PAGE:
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What are Holden Caulfield's thoughts about god, religions, and religious hypocrisy?

Holden Caulfield is the main character in the book The Catcher in the Rye by JD Salinger.

2 Answers

  • 1 decade ago
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    Lolalove's answer is awesome and I'd run with that.

    I wanted to add that Holden is a very autobiographical character for Salinger who rejected Western religion and favors Eastern dogma found commonly in Buddhism or Hinduism. I'm not sure how he'd respond if asked for his religious preference. I doubt he's an atheist, considering his focus on Eastern meditation and a desire to live a pure, simple life. It just seems like the lifestyle of a spiritual person to me. This is more focused on in his work "Franny and Zooey".

    "Catcher" definitely focuses attention on the hypocrisy of Western religion, as Holden is out to spot hypocrisy in all aspects of society. I agree, the fact he mentions prayer, etc. despite claiming to be an atheist is symptomatic of your typical teenage wayward soul--looking for a place to fit in and something concrete to believe in. The jury's still out, so to speak, on Holden's true religious views as he explores his world.

    The attention paid to the nuns, to me, is done as a contrast to what has taken place a chapter earlier with Sunny the prostitute. Holden has just lost $10 to her in a rather regrettable way, and I don't think it's a coincidence that he donates $10 to the nuns as a way of canceling that out of his conscience.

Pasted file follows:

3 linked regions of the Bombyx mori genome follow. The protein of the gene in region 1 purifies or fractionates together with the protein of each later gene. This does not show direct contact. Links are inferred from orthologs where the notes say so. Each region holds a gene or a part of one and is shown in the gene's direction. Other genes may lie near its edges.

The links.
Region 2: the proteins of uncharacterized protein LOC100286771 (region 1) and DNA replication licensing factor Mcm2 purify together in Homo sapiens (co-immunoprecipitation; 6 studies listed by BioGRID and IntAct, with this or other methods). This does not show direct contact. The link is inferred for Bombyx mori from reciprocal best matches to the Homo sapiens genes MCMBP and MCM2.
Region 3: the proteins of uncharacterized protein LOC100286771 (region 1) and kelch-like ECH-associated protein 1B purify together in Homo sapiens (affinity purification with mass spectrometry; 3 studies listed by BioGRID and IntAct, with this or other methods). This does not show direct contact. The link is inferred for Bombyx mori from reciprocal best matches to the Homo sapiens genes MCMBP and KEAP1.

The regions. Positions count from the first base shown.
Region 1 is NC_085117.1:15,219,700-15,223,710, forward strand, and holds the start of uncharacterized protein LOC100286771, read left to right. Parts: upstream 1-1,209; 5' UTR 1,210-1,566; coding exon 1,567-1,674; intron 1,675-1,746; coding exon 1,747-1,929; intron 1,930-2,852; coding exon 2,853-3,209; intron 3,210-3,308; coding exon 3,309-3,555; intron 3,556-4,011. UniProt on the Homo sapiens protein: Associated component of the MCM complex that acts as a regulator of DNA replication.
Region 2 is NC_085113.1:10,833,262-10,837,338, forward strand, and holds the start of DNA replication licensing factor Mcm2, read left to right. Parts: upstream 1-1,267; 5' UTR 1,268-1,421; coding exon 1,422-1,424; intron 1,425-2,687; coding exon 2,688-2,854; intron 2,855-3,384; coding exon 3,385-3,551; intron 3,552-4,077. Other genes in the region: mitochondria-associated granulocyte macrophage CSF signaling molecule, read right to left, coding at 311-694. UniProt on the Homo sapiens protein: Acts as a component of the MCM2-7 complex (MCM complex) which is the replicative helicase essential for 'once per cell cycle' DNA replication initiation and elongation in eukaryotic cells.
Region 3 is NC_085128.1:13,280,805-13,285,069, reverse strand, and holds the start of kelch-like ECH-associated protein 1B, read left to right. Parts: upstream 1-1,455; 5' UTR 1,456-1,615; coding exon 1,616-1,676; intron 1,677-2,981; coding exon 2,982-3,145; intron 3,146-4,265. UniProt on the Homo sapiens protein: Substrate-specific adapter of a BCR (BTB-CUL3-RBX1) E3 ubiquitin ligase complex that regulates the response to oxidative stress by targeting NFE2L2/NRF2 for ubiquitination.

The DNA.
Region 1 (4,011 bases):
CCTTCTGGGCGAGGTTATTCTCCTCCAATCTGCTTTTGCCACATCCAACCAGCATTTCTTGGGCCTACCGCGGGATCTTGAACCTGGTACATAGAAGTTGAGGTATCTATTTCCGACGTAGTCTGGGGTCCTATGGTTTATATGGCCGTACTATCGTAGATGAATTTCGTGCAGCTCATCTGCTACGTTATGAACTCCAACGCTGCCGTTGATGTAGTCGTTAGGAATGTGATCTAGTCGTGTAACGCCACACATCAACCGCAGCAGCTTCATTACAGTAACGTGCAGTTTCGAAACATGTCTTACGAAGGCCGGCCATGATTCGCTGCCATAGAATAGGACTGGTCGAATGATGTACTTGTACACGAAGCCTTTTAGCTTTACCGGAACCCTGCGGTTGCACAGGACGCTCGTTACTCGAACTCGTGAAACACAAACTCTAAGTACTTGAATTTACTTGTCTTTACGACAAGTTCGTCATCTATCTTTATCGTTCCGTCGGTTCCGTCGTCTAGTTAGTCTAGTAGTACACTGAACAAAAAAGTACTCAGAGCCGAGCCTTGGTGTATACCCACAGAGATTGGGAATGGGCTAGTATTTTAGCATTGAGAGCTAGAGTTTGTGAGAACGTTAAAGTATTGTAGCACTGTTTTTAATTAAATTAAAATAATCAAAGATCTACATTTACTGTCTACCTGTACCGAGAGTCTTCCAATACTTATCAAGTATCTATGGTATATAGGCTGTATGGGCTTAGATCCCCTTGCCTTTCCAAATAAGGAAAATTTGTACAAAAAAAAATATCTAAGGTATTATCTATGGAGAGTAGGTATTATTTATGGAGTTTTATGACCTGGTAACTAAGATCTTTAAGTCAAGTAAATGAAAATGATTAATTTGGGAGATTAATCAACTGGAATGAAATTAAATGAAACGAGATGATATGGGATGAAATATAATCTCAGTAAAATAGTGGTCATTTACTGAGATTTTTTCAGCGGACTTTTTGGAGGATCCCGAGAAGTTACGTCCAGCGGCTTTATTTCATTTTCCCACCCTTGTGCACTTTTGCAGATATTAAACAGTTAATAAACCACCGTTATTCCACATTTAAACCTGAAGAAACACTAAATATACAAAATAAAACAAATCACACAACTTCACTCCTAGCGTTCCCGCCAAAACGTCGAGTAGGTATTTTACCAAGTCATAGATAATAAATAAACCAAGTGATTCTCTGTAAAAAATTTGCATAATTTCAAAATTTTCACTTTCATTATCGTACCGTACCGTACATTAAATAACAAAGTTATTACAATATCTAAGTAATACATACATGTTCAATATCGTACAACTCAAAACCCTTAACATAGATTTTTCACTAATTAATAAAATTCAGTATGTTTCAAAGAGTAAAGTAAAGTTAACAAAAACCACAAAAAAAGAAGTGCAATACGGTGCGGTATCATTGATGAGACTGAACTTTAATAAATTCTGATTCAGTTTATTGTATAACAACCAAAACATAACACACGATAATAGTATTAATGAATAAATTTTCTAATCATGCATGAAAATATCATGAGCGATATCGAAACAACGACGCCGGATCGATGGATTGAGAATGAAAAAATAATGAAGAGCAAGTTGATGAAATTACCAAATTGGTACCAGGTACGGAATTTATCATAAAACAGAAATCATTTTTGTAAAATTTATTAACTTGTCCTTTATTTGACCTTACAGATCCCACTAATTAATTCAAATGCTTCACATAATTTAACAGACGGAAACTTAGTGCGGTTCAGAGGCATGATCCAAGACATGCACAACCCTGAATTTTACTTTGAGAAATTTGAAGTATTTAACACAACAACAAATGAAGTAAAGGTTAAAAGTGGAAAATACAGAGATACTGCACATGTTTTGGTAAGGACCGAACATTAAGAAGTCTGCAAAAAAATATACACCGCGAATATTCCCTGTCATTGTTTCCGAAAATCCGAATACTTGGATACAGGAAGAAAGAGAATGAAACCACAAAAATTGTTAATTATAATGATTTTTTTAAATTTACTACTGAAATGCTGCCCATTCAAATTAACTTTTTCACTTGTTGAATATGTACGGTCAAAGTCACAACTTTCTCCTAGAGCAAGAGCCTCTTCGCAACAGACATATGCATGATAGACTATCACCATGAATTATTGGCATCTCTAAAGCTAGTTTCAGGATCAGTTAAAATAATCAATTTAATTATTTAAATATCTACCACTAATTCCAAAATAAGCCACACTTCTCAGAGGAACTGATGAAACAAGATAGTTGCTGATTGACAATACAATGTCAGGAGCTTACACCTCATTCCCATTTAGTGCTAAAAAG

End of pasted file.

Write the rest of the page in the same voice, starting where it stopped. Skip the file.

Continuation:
His musings about the nuns and their attempt to live a pure life in a world full of corruption are humorous, but quite important. It is his mission after all, to preserve some semblance of innocence in the face of that corruption. The nuns are fascinating in that they are the only adults in the novel who are still pure, in a way. Although it can be argued that Holden equates cluelessness with its own form of corruption. He is left to wonder if the nuns are truly on the right track in this world--just as Salinger has his doubts.

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  • 1 decade ago

    Holden himself is kind of full of religious hypocrisy. It is more of a confusion about his feelings but none the less, most of the references to religion that he makes he later contradicts.

    He claims that he is an atheist. However he also mentions that he sometimes prays (but cannot pray just whenever he feels like it) and thinks that his brother, Allie is in Heaven.

    He dislikes ministers and religious leaders intensely. However he shows respect and kindness to the two nuns that he meets. And they are some of the only people that he encounters in Manhattan whose company that he seems to enjoy (he also seems to worry about what they think when they read or have to teach about a book with sexual content, i always thought that that was sweet)

    He gets upset when he hears the men moving a Christmas tree calling it a "sonovabitch".

    He seems very down on Catholics (always trying to find out if he's Catholic, Ackley is Catholic, etc) which is actually more than likely the result of his father having left The Church (in order to marry Holden's mother). He more than likely grew up hearing bad things about Catholics in his home. But, again, he respects the two nuns.

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